At least 46 "severely injured" people remain in a refugee camp that Nigeria's military says it mistakenly bombed and they need urgent evacuation, the International Committee for the Red Cross said Wednesday.

"Patients are attended to in an open-air space in a precarious environment," the aid group's statement said, raising the possibility that the death toll could significantly rise.

A government official has told The Associated Press that more than 100 refugees and aid workers were killed in Tuesday's bombing in a remote northeast region near the border with Cameroon. The Red Cross statement said an estimated 70 people were killed, plus at least six aid volunteers.

Nigeria's military said it had been trying to target Boko Haram extremists. It is believed to be the first time Nigeria's military has acknowledged making such a mistake in a region where villagers have reported civilian casualties in near-daily bombings targeting the Islamic militants.

The Red Cross statement said the aid group was "shocked" by the deaths of civilians and six aid workers with the Nigerian Red Cross. The group was part of a humanitarian effort to bring food to more than 25,000 displaced people, the statement said.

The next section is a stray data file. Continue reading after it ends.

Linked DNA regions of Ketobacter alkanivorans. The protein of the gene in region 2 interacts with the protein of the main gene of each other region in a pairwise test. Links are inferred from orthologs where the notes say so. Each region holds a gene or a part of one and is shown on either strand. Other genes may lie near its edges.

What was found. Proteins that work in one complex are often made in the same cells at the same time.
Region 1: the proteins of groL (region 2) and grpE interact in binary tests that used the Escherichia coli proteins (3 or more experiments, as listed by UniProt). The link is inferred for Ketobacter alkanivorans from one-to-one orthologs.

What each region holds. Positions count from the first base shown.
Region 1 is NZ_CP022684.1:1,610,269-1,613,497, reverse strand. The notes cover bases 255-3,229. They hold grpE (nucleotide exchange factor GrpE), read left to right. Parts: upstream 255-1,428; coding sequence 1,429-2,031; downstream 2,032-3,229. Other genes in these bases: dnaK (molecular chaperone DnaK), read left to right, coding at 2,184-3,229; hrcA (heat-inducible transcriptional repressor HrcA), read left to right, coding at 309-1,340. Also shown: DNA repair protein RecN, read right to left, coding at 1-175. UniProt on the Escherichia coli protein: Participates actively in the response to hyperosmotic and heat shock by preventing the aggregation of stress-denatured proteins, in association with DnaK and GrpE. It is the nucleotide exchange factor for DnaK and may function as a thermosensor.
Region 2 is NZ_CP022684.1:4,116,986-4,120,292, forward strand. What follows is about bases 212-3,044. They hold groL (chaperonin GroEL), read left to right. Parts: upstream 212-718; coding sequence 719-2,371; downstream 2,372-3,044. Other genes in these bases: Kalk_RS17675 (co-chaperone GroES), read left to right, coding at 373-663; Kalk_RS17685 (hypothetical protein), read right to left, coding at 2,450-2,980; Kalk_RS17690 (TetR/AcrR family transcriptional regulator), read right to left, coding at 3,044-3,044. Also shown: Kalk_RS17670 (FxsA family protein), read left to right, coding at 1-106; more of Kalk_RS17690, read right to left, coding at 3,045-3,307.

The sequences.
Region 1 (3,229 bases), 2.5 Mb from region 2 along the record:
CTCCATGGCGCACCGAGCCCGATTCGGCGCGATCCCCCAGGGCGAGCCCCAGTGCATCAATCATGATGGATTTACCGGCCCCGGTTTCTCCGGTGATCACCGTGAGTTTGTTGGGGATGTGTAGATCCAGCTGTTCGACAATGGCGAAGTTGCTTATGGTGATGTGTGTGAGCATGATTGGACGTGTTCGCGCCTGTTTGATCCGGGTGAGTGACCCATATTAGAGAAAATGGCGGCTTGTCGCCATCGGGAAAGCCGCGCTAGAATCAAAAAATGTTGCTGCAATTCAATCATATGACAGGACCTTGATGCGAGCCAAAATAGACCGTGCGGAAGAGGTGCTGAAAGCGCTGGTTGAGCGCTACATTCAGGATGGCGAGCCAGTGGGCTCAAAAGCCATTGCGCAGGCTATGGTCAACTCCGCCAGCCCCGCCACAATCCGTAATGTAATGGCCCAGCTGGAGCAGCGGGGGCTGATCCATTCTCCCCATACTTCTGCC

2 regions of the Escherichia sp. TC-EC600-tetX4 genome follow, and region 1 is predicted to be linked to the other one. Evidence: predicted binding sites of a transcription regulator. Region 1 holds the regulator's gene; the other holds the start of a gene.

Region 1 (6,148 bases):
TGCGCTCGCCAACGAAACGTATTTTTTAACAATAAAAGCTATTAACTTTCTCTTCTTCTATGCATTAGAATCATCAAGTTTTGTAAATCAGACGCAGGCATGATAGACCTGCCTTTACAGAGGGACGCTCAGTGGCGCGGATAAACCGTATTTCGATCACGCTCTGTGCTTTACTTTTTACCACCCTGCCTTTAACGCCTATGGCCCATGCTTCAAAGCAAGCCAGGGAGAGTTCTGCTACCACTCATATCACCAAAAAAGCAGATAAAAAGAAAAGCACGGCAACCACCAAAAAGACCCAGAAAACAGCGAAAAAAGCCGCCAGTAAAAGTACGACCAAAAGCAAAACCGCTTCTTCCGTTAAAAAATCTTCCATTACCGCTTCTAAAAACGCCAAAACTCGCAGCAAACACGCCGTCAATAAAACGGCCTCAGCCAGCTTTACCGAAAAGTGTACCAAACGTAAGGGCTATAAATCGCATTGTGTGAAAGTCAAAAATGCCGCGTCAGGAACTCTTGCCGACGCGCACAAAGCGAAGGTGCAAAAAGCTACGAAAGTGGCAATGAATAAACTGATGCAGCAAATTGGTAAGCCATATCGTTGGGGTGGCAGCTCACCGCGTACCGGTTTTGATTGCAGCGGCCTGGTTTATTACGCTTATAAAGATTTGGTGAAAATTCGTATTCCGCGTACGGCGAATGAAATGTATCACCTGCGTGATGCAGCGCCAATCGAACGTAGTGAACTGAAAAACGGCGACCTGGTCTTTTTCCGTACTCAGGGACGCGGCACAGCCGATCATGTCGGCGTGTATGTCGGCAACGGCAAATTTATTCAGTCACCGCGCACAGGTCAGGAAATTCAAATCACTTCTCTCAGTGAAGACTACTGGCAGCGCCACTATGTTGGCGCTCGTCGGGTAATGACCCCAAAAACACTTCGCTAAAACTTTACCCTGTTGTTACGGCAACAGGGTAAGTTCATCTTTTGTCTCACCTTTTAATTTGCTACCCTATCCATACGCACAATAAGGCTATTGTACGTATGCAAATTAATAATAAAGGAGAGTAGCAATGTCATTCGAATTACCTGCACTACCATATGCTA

At least 90 patients remained in Rann, the community where the bombing occurred, the Red Cross said. Nine patients in critical condition had been evacuated by helicopter to the northeastern city of Maiduguri.

Human Rights Watch called on Nigeria's government to compensate the victims of the bombing, which hit a camp for people who had fled Boko Haram.

Even if the camp was not bombed intentionally, which would be a war crime, "the camp was bombed indiscriminately, violating international humanitarian law," Human Rights Watch researcher Mausi Segun said in a statement.

Calling the bombing accidental doesn't mean victims should be denied compensation, Segun said.

Nigeria's presidency said a delegation was on the way to Rann.

President Muhammadu Buhari recently announced that Boko Haram had been "crushed" and driven out of its strongholds, but attacks continue.

The humanitarian crisis created by the insurgency in Nigeria's northeast has been called one of the worst in the world, and it has crossed into neighboring countries. Boko Haram's uprising has killed more than 20,000 people and forced 2.6 million from their homes, with the United Nations warning more than 5 million people face starvation.